Developing a Laser Diffraction Particle Size Analyzer for Current Customer Requirements

Particle size analysis has traditionally been dominated by historical techniques such as sieving or sedimentation procedures. Over the past 10–15 years, laser diffraction (static light scattering) has taken over a large part of the market because of its speed of analysis, ease of use, reproducibility, and efficiency. For most applications in the 100-nm to 1000-μm range, laser diffraction’s advantages far outweigh the initially higher cost of an advanced optical instrument.

As the technologies have matured, the instruments offered by various competitors have, to a great degree, converged into a similar design approach and similar performance. Differences among various manufacturers may be based on historical developments or on the product being optimized for a perceived target market. As the technique becomes more widely accepted, new applications arise that have different requirements and require a different approach. The challenge to the manufacturers is to identify these needs and design a product that will satisfy a wide range of customer requirements.

Figure 1 - Partica LA-950 particle size analyzer.

The Partica LA-950 (Figure 1) laser diffraction particle size analyzer (Horiba Instruments, Inc., Irvine, CA) was developed as a solution to customer requirements for existing markets as well as emerging ones. After the company performed a thorough market study and discussed requirements with end users, the design targets were formulated to provide the greatest utility and to be a step forward for users of particle size analyzers.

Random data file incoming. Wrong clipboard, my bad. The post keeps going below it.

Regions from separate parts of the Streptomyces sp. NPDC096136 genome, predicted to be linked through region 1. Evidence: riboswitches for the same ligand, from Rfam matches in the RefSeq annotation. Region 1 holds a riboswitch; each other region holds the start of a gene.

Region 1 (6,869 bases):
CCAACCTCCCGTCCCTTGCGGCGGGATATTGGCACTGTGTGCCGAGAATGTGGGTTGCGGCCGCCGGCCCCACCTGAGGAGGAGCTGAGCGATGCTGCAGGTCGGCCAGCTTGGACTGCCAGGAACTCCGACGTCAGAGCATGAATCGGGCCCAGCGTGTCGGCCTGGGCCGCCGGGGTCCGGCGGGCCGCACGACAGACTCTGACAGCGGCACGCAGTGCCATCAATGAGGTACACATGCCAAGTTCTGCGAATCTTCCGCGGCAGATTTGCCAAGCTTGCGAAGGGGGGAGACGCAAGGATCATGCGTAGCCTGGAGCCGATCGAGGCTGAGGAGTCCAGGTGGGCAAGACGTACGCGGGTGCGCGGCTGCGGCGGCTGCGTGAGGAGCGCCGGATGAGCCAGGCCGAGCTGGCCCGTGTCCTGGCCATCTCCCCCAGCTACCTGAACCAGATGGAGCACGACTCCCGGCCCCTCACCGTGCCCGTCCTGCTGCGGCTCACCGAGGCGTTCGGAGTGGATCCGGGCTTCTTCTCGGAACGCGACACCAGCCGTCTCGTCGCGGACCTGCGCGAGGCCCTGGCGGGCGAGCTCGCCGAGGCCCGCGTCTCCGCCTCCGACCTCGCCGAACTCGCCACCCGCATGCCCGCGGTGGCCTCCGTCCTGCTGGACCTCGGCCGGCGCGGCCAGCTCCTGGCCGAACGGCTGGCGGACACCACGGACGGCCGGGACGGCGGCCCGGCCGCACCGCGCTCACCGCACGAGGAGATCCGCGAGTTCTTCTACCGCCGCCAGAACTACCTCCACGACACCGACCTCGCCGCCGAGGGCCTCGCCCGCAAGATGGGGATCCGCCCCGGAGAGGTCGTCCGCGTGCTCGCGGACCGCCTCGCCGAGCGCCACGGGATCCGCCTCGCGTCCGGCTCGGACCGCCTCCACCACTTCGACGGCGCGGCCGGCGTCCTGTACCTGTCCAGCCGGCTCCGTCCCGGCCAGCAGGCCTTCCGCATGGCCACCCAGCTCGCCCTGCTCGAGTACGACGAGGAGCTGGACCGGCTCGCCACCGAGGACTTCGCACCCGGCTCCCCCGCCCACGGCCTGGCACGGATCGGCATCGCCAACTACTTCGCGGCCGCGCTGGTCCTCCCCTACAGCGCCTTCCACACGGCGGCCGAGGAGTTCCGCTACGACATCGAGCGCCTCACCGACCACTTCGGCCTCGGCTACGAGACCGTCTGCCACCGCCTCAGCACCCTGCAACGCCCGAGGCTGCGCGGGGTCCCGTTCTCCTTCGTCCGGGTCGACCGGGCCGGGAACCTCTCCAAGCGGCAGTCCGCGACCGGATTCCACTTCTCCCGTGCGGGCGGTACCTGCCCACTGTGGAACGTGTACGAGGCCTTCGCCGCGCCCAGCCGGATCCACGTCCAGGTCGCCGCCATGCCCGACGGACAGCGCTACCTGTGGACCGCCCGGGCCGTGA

The new optical system design provides a very wide particle size measurement range (0.01–3000 μm), while maintaining high performance in the submicron range and increasing the large size limit in order to extend the use of the technique to new markets.

In addition, particular attention has been paid to the user’s ability to generate accurate, reliable data quickly and easily. Sample-to-sample analysis time has been reduced to 1 min total, and the built-in automation of the sampling systems and software eliminates time-consuming manual tasks such as filling with dispersant fluid, selecting conditions, and initiating each step of the analysis sequence. Combined with the outstanding precision of the analysis system, reproducibility and repeatability from site to site have been improved dramatically.